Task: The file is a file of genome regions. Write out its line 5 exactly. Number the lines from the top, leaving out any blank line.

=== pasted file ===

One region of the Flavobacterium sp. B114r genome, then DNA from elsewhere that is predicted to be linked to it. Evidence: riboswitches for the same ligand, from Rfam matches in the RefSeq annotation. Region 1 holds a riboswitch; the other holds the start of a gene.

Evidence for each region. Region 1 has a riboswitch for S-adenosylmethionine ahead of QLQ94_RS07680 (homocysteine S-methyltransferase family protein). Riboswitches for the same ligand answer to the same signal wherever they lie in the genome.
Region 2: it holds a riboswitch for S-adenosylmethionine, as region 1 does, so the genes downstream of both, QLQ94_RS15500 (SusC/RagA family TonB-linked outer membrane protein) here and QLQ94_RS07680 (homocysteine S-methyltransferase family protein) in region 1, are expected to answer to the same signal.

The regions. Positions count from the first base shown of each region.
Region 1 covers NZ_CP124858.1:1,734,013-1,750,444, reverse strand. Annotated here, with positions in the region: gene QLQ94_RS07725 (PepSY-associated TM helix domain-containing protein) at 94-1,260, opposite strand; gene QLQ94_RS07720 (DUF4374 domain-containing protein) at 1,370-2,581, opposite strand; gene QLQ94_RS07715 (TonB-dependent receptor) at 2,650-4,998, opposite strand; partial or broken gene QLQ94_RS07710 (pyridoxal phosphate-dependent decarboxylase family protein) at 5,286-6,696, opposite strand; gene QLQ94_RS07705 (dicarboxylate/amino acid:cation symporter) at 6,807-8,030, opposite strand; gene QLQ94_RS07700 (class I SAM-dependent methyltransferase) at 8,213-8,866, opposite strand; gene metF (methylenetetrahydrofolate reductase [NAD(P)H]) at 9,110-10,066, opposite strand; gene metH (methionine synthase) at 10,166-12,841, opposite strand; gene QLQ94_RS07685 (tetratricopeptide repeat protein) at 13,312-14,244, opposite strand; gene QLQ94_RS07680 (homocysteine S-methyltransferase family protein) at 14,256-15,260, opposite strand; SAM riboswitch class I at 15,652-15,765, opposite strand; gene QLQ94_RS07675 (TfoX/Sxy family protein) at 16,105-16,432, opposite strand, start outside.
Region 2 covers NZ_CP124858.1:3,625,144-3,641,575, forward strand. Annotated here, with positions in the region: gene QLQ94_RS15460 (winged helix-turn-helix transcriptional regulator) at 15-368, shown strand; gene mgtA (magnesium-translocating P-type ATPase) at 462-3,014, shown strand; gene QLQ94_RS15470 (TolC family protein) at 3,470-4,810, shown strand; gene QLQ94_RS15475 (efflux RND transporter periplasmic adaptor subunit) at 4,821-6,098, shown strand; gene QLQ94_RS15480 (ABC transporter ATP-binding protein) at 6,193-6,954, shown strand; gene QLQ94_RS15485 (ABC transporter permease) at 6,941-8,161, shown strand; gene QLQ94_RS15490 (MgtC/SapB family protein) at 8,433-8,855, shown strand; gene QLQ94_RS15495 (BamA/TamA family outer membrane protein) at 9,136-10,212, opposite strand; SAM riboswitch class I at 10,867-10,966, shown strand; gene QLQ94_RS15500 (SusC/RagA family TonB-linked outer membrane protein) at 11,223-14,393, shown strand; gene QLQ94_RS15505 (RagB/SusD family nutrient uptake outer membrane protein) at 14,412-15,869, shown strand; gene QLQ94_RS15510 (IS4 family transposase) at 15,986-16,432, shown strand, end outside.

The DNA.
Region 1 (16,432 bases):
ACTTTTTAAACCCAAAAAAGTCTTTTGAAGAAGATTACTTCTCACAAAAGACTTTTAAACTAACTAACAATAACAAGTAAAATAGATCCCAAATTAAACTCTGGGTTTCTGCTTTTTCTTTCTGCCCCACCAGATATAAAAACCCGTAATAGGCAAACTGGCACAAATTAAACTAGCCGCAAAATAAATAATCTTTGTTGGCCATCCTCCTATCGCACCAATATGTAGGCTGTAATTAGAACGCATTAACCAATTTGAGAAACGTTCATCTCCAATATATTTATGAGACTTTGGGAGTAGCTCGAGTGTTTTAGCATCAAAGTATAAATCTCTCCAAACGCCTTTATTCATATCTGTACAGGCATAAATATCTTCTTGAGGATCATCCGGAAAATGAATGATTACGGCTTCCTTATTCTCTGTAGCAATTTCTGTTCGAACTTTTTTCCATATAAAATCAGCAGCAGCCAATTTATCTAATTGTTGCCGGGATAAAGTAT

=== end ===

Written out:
Region 1 covers NZ_CP124858.1:1,734,013-1,750,444, reverse strand. Annotated here, with positions in the region: gene QLQ94_RS07725 (PepSY-associated TM helix domain-containing protein) at 94-1,260, opposite strand; gene QLQ94_RS07720 (DUF4374 domain-containing protein) at 1,370-2,581, opposite strand; gene QLQ94_RS07715 (TonB-dependent receptor) at 2,650-4,998, opposite strand; partial or broken gene QLQ94_RS07710 (pyridoxal phosphate-dependent decarboxylase family protein) at 5,286-6,696, opposite strand; gene QLQ94_RS07705 (dicarboxylate/amino acid:cation symporter) at 6,807-8,030, opposite strand; gene QLQ94_RS07700 (class I SAM-dependent methyltransferase) at 8,213-8,866, opposite strand; gene metF (methylenetetrahydrofolate reductase [NAD(P)H]) at 9,110-10,066, opposite strand; gene metH (methionine synthase) at 10,166-12,841, opposite strand; gene QLQ94_RS07685 (tetratricopeptide repeat protein) at 13,312-14,244, opposite strand; gene QLQ94_RS07680 (homocysteine S-methyltransferase family protein) at 14,256-15,260, opposite strand; SAM riboswitch class I at 15,652-15,765, opposite strand; gene QLQ94_RS07675 (TfoX/Sxy family protein) at 16,105-16,432, opposite strand, start outside.